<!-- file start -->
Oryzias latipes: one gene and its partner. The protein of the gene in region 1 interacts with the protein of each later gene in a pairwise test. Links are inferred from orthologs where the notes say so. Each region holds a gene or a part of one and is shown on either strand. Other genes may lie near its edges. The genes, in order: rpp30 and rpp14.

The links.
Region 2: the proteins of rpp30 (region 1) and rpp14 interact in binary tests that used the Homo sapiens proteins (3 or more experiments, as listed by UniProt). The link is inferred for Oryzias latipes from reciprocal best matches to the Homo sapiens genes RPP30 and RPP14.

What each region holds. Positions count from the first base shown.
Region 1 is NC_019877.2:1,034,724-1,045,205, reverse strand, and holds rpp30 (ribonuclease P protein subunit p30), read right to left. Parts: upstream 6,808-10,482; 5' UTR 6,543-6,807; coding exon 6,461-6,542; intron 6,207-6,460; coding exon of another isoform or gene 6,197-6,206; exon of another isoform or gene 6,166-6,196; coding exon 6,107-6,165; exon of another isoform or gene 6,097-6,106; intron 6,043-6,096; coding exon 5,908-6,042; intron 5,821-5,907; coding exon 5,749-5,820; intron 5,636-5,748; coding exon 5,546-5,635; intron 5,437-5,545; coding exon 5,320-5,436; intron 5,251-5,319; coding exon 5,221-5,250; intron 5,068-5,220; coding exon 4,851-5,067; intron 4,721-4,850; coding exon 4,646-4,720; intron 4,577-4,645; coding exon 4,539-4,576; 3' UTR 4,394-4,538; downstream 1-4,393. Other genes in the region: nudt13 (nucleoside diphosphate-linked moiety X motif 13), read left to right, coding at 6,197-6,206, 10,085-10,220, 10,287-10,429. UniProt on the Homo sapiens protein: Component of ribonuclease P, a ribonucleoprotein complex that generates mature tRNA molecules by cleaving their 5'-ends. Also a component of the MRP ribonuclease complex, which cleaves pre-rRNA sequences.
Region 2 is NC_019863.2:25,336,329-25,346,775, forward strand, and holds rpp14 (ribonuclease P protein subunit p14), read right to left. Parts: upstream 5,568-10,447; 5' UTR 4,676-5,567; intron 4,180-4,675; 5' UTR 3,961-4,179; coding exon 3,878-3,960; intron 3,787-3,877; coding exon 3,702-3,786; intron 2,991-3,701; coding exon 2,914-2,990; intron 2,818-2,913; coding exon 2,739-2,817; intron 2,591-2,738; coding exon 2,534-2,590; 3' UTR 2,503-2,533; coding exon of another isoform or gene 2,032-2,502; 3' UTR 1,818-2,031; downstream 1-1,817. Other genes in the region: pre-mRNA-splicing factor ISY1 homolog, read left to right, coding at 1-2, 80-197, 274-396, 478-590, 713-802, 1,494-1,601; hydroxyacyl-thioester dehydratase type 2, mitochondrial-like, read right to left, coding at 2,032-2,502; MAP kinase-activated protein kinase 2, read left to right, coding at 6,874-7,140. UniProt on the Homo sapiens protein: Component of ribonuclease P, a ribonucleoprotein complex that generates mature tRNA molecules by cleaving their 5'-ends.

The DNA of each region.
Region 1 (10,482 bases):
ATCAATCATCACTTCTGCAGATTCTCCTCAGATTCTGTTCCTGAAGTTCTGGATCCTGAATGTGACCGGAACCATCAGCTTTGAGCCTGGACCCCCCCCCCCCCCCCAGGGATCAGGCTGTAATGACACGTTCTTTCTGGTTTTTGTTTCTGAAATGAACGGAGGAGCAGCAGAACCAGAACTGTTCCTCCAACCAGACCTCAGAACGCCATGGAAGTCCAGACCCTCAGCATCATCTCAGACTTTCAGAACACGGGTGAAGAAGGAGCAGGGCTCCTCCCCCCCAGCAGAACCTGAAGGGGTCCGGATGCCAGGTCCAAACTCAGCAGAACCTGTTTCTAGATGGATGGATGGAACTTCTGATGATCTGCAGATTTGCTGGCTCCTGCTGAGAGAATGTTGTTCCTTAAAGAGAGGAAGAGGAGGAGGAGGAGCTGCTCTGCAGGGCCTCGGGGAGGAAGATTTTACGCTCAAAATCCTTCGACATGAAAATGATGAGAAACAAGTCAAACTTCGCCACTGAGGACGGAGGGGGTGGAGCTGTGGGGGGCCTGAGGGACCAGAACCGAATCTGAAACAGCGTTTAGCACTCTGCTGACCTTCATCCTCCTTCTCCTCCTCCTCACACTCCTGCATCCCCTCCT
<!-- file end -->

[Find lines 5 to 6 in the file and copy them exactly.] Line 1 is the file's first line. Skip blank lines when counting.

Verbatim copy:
Region 1 is NC_019877.2:1,034,724-1,045,205, reverse strand, and holds rpp30 (ribonuclease P protein subunit p30), read right to left. Parts: upstream 6,808-10,482; 5' UTR 6,543-6,807; coding exon 6,461-6,542; intron 6,207-6,460; coding exon of another isoform or gene 6,197-6,206; exon of another isoform or gene 6,166-6,196; coding exon 6,107-6,165; exon of another isoform or gene 6,097-6,106; intron 6,043-6,096; coding exon 5,908-6,042; intron 5,821-5,907; coding exon 5,749-5,820; intron 5,636-5,748; coding exon 5,546-5,635; intron 5,437-5,545; coding exon 5,320-5,436; intron 5,251-5,319; coding exon 5,221-5,250; intron 5,068-5,220; coding exon 4,851-5,067; intron 4,721-4,850; coding exon 4,646-4,720; intron 4,577-4,645; coding exon 4,539-4,576; 3' UTR 4,394-4,538; downstream 1-4,393. Other genes in the region: nudt13 (nucleoside diphosphate-linked moiety X motif 13), read left to right, coding at 6,197-6,206, 10,085-10,220, 10,287-10,429. UniProt on the Homo sapiens protein: Component of ribonuclease P, a ribonucleoprotein complex that generates mature tRNA molecules by cleaving their 5'-ends. Also a component of the MRP ribonuclease complex, which cleaves pre-rRNA sequences.
Region 2 is NC_019863.2:25,336,329-25,346,775, forward strand, and holds rpp14 (ribonuclease P protein subunit p14), read right to left. Parts: upstream 5,568-10,447; 5' UTR 4,676-5,567; intron 4,180-4,675; 5' UTR 3,961-4,179; coding exon 3,878-3,960; intron 3,787-3,877; coding exon 3,702-3,786; intron 2,991-3,701; coding exon 2,914-2,990; intron 2,818-2,913; coding exon 2,739-2,817; intron 2,591-2,738; coding exon 2,534-2,590; 3' UTR 2,503-2,533; coding exon of another isoform or gene 2,032-2,502; 3' UTR 1,818-2,031; downstream 1-1,817. Other genes in the region: pre-mRNA-splicing factor ISY1 homolog, read left to right, coding at 1-2, 80-197, 274-396, 478-590, 713-802, 1,494-1,601; hydroxyacyl-thioester dehydratase type 2, mitochondrial-like, read right to left, coding at 2,032-2,502; MAP kinase-activated protein kinase 2, read left to right, coding at 6,874-7,140. UniProt on the Homo sapiens protein: Component of ribonuclease P, a ribonucleoprotein complex that generates mature tRNA molecules by cleaving their 5'-ends.